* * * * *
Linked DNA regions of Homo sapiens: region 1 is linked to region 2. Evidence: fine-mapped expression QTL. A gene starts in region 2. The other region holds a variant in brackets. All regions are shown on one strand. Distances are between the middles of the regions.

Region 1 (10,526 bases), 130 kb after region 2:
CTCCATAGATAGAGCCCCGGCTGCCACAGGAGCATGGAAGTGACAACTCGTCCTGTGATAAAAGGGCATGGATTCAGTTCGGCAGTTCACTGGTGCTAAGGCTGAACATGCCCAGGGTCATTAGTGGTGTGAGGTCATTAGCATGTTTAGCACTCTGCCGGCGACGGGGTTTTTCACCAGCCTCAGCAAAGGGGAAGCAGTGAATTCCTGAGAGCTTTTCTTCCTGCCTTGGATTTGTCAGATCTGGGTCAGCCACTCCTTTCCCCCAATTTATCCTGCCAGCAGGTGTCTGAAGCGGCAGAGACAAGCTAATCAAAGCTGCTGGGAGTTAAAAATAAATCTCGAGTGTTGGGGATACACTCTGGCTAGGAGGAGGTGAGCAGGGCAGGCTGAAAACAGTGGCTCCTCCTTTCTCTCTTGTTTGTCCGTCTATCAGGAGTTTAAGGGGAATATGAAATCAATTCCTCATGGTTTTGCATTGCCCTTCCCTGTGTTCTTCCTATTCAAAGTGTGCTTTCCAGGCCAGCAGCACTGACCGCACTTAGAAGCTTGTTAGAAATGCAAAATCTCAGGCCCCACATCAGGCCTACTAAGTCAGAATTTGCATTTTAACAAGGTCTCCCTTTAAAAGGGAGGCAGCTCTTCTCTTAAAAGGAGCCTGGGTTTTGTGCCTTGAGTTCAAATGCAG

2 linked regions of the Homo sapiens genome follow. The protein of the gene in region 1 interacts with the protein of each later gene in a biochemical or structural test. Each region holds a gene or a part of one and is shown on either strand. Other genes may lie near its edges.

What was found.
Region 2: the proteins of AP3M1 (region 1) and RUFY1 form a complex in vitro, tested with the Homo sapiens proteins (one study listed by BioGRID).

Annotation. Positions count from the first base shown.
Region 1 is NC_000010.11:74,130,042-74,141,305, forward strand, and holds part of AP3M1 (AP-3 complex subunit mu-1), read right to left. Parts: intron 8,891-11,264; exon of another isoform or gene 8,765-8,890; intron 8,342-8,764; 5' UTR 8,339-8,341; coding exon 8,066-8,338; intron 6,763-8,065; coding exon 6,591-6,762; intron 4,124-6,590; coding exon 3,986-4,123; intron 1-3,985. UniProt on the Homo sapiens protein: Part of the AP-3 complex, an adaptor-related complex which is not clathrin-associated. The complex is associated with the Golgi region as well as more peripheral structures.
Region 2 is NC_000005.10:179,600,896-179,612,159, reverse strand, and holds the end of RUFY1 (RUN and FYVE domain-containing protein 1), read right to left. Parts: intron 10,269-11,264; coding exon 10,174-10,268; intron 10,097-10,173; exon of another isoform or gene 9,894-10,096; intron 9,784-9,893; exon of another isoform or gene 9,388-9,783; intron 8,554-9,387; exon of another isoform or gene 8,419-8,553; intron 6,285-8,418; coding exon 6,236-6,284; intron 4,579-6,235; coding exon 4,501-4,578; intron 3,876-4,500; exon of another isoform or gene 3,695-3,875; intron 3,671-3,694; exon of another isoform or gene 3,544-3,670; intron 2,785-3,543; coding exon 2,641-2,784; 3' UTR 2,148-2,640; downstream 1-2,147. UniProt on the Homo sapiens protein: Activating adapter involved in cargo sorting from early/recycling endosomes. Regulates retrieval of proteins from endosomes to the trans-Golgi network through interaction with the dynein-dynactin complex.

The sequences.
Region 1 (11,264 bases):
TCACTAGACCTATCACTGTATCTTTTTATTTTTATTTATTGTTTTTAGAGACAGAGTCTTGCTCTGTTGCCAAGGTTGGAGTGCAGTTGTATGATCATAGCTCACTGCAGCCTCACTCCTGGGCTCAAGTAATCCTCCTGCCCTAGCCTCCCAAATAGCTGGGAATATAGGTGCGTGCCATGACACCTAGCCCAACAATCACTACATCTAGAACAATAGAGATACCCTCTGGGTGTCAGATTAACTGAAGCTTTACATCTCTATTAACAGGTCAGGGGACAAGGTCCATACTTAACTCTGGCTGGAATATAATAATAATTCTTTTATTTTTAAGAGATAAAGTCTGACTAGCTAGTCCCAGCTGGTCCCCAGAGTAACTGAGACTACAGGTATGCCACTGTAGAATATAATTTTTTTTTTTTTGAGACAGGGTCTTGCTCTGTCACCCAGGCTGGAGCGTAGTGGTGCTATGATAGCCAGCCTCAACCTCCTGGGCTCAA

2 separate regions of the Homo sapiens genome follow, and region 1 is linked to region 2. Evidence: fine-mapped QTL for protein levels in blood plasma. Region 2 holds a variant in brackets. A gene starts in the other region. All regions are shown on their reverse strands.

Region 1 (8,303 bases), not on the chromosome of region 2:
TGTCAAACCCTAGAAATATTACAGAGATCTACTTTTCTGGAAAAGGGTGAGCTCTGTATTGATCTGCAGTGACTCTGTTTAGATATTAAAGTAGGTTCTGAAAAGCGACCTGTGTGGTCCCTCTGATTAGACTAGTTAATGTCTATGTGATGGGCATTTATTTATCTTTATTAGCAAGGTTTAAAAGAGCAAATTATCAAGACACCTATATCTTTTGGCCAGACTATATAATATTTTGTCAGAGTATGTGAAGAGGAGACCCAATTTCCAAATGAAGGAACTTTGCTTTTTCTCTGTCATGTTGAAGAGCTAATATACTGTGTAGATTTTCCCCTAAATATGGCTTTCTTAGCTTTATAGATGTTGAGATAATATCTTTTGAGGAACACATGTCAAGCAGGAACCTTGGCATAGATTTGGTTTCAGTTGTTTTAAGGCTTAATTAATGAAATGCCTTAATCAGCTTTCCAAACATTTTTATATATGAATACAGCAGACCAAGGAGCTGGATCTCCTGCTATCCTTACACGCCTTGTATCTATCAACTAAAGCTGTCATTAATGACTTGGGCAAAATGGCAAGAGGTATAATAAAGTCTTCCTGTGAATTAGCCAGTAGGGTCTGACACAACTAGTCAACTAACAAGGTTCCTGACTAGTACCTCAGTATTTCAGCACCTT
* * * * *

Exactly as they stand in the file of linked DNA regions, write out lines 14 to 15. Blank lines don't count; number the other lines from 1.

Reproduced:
Region 1 (8,303 bases), not on the chromosome of region 2:
TGTCAAACCCTAGAAATATTACAGAGATCTACTTTTCTGGAAAAGGGTGAGCTCTGTATTGATCTGCAGTGACTCTGTTTAGATATTAAAGTAGGTTCTGAAAAGCGACCTGTGTGGTCCCTCTGATTAGACTAGTTAATGTCTATGTGATGGGCATTTATTTATCTTTATTAGCAAGGTTTAAAAGAGCAAATTATCAAGACACCTATATCTTTTGGCCAGACTATATAATATTTTGTCAGAGTATGTGAAGAGGAGACCCAATTTCCAAATGAAGGAACTTTGCTTTTTCTCTGTCATGTTGAAGAGCTAATATACTGTGTAGATTTTCCCCTAAATATGGCTTTCTTAGCTTTATAGATGTTGAGATAATATCTTTTGAGGAACACATGTCAAGCAGGAACCTTGGCATAGATTTGGTTTCAGTTGTTTTAAGGCTTAATTAATGAAATGCCTTAATCAGCTTTCCAAACATTTTTATATATGAATACAGCAGACCAAGGAGCTGGATCTCCTGCTATCCTTACACGCCTTGTATCTATCAACTAAAGCTGTCATTAATGACTTGGGCAAAATGGCAAGAGGTATAATAAAGTCTTCCTGTGAATTAGCCAGTAGGGTCTGACACAACTAGTCAACTAACAAGGTTCCTGACTAGTACCTCAGTATTTCAGCACCTT